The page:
The Boston Fern is a very popular house plant because of its lush, feathery fronds. While the Boston Fern usually does very well inside and can tolerate some neglect, many people can get confused about the right way to care for their ferns. With proper watering and feeding, the Boston Fern can remain beautiful for many years.
About the Boston Fern
The Latin name for this classic house plant is Nephorlepsis exalata, and there are many types of ferns in the Nephorlepsis family, including the Dallas, the Fluffy Ruffles and the Kimberly Queen fern. Boston ferns can grow outside in USDA plant hardiness zones 9-11, and they can grow up to 3-feet tall and 4-feet wide. This wide, lush fern has been a staple in households since the Victorian era, when keeping house plants became popular.
Ferns grow naturally on cool, humid forest floors where they are shaded by tall trees, so you should try to keep indoor conditions like they would be in a forest.
- Ferns prefer partial to full shade, and they can dry out if you put them in full sun.
- Humidity should be kept high around the fern, but the soil should not stay wet.
- Ferns like to be at room temperature or slightly cooler, or between 65-75 degrees Fahrenheit.
- If you have ferns outside, bring them inside during the winter to protect them from frost. This is called winterizing your fern.
Caring for Your Fern
Ferns can be kept year round indoors where conditions can be controlled, but they should be moved inside during cold months. The Boston Fern is one of the most popular houseplants because it is very easy to care for once you understand its needs.
Boston ferns should be watered regularly so the soil stays moist. However, ferns should not be overwatered, as this can make the fronds turn yellow. Make sure water can drain from the pot, and don't allow the pot to sit in water. If water runs through the soil to a collection tray, empty the tray.
Because they naturally grow on forest floors where decaying plant matter makes for rich, loamy soil, Boston ferns do need fertile soil. However, most potting soil made for houseplants contains fertilizers, so you don't necessarily need to add fertilizer.
Summer and spring are the main growing months for ferns, so they should be fertilized when it is warmer. Fertilize only once per month with a 20-10-20 liquid fertilizer diluted with water to half strength. In winter, growth slows down, so you should fertilize only once every two to three months with liquid fertilizer diluted with water to one-third strength.
When fronds begin to turn gray, it might be time to move the fern to a larger pot. Boston ferns can grow roots fairly quickly, so check the roots to see if they have grown to the outside of the pot.
- Choose a new pot at least 2-inches wider than the first pot. For example, if you have your fern in a 12-inch pot, choose an 18-inch pot.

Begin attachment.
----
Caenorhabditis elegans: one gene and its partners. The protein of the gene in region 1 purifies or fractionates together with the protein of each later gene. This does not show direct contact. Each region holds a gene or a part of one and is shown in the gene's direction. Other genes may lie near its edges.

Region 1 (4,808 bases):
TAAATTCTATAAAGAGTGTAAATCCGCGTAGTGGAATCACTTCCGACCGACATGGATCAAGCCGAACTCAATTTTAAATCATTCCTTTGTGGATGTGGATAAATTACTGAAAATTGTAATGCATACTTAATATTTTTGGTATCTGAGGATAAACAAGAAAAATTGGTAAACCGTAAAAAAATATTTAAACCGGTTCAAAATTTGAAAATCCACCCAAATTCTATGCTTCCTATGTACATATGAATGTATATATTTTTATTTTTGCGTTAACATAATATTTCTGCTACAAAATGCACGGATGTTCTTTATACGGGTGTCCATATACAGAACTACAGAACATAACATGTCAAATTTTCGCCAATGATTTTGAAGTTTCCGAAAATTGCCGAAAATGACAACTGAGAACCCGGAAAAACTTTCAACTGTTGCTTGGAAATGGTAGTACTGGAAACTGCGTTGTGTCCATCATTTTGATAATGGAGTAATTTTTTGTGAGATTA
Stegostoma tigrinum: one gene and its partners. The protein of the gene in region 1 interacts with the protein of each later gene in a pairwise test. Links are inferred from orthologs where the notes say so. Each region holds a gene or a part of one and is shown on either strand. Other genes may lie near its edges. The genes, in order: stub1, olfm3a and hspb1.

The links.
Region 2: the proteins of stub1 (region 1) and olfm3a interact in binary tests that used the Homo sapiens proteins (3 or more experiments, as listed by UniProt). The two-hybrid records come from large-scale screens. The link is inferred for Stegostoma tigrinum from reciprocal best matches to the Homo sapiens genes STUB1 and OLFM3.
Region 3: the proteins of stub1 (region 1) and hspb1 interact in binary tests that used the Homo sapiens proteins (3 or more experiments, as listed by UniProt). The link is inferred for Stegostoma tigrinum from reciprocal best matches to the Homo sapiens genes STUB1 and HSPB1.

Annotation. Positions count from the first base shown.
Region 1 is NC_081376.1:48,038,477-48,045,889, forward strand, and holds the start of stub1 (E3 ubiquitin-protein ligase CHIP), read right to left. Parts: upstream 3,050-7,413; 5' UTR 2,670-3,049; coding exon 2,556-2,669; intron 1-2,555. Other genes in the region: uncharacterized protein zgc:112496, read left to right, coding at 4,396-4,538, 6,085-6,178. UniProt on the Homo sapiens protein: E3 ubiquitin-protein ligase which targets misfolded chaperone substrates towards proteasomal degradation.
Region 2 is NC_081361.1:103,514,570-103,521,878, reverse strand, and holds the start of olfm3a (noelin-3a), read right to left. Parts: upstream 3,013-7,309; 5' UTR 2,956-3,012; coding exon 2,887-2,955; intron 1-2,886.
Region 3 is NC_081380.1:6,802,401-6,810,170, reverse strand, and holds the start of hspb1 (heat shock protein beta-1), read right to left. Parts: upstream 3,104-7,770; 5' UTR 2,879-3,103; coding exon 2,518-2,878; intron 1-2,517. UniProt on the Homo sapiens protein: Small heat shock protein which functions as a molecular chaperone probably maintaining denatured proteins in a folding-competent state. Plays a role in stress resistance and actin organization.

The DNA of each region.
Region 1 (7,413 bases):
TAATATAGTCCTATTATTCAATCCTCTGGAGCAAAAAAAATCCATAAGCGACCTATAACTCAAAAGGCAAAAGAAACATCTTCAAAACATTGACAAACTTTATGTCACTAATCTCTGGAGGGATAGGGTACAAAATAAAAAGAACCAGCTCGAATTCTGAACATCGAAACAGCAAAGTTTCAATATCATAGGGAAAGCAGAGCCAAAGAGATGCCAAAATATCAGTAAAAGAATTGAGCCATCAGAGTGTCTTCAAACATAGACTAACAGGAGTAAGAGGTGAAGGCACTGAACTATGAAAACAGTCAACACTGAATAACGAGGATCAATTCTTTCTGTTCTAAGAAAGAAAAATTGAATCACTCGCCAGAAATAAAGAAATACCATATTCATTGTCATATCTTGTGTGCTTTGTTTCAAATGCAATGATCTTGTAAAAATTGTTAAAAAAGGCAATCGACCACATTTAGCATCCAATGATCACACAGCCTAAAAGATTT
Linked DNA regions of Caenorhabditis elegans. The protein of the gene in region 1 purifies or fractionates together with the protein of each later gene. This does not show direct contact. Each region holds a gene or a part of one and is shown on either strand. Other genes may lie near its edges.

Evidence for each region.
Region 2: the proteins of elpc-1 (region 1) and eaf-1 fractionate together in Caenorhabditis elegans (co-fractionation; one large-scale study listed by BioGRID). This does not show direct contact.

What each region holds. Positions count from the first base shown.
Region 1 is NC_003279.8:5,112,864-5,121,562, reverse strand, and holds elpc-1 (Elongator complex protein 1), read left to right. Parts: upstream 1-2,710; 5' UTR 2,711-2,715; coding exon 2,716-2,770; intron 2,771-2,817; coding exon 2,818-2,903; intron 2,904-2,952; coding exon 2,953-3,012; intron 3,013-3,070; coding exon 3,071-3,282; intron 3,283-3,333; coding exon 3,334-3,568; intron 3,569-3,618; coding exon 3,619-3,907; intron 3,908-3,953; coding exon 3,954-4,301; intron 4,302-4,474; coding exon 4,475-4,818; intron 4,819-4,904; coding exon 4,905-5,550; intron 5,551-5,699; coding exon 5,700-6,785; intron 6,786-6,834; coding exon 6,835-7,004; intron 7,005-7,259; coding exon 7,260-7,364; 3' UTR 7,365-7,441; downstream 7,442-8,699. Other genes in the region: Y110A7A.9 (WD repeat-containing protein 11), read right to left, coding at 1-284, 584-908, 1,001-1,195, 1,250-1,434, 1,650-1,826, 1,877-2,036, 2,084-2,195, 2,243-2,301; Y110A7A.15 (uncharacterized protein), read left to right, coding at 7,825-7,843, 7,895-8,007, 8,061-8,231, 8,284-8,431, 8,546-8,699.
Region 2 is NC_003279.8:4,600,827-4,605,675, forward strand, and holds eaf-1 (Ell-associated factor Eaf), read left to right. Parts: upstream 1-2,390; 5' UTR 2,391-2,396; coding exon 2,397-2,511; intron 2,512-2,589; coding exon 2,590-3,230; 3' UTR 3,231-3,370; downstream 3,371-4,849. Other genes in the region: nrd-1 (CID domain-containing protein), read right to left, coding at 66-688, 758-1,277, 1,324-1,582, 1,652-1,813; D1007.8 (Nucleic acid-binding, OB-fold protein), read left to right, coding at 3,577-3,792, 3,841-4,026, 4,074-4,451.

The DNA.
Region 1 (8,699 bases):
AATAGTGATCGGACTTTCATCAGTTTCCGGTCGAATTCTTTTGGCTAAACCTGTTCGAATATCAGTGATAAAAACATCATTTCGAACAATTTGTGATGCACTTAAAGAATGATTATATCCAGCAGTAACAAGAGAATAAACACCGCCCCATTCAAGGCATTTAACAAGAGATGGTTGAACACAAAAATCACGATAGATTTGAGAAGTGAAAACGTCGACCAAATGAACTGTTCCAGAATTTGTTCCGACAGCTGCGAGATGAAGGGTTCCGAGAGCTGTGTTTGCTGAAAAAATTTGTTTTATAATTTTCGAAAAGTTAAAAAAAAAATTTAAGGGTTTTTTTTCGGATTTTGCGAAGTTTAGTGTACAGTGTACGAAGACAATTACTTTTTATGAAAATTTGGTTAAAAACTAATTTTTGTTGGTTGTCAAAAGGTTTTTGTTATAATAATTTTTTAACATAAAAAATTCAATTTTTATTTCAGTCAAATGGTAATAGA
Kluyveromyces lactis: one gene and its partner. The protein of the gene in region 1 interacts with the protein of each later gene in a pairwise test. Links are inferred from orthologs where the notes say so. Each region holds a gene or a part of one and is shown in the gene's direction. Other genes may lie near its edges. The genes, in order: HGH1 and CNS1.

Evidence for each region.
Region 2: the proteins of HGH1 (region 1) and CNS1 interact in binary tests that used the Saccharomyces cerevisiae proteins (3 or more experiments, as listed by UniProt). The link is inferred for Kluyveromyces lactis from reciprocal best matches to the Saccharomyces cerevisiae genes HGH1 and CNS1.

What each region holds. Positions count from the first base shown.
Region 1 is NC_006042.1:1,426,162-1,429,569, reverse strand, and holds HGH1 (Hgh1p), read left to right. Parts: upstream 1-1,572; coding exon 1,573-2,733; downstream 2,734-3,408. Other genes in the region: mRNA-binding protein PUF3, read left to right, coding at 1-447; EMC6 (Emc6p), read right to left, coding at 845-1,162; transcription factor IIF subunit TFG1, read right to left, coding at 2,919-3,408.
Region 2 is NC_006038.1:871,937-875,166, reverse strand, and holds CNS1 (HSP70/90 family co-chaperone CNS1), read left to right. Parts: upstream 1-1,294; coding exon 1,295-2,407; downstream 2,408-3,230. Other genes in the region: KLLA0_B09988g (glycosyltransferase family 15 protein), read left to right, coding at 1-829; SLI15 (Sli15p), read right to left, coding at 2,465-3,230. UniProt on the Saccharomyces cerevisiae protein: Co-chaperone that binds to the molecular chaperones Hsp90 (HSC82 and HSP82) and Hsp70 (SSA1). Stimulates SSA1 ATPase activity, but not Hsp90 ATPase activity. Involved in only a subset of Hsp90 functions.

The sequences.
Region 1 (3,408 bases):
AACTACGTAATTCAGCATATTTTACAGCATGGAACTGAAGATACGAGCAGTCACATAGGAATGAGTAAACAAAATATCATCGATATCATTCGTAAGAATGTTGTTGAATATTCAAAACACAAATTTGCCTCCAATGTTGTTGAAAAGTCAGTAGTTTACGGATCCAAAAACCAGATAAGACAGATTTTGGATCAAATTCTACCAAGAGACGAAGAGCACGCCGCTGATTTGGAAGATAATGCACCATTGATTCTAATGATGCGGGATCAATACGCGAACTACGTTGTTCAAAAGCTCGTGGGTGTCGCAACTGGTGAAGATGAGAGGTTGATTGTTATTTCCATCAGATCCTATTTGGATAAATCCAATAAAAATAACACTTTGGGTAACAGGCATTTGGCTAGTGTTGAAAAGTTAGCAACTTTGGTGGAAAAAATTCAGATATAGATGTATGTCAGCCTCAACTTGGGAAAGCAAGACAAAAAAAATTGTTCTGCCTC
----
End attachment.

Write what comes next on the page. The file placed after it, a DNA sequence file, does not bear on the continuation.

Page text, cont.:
- Pour a 1-inch layer of gravel or small stones into the base of the new pot. Then add a layer of soil. Push soil around the edges of the pot, creating a well in the center for the roots.
- Remove the fern from its previous pot by squeezing the pot to loosen soil around roots. If your pot is hard, you can knock the side gently to loosen roots.
- Grip the base of the fern and turn the pot upside down.
- Gently pull the pot from the roots and soil.
- Turn the plant right side up and place in the new pot.
- Add soil around the roots, pressing down gently as you add more.
- To establish the plant in its new pot, place in a sunny location (not full sun, but bright) and water.
As new growth shades older growth, the fronds at the bottom of the plant will naturally turn brown and dry. Cut these fronds off to maintain a lush, green appearance. Ferns can also tolerate being cut back fairly well, so don't be afraid to cut fronds back. It's usually a good idea to prune in the cooler months and let the plant grow back in spring.
Pests and Disease
Indoor plant pests like spider mites, scale and mealybugs will also attack Boston ferns. Because ferns can be sensitive to chemical pesticides, you should use organic pesticides. Often, plant owners will mistake the fern's natural propagation method as disease. Black spots in rows on the underside of leaves are spores, not disease. If you see these spores, don't spray with pesticide. Simply continue to care for the plant.
General Fern Care Tips
The main thing to remember about caring for ferns is that too much sun or water is worse than occasional neglect. Too much sun can burn leaves, and overwatering can lead to root rot and fungus growth. Misting ferns is also unnecessary, and can lead to mold on the leaves. It is also important to pay attention to the condition of the plant. Dry, yellow or drooping fronds are all signs that something is wrong, so take the time to diagnose the problem and correct it. With these simple care tips, you can continue to enjoy the lush greenery of your Boston fern for the life of the plant.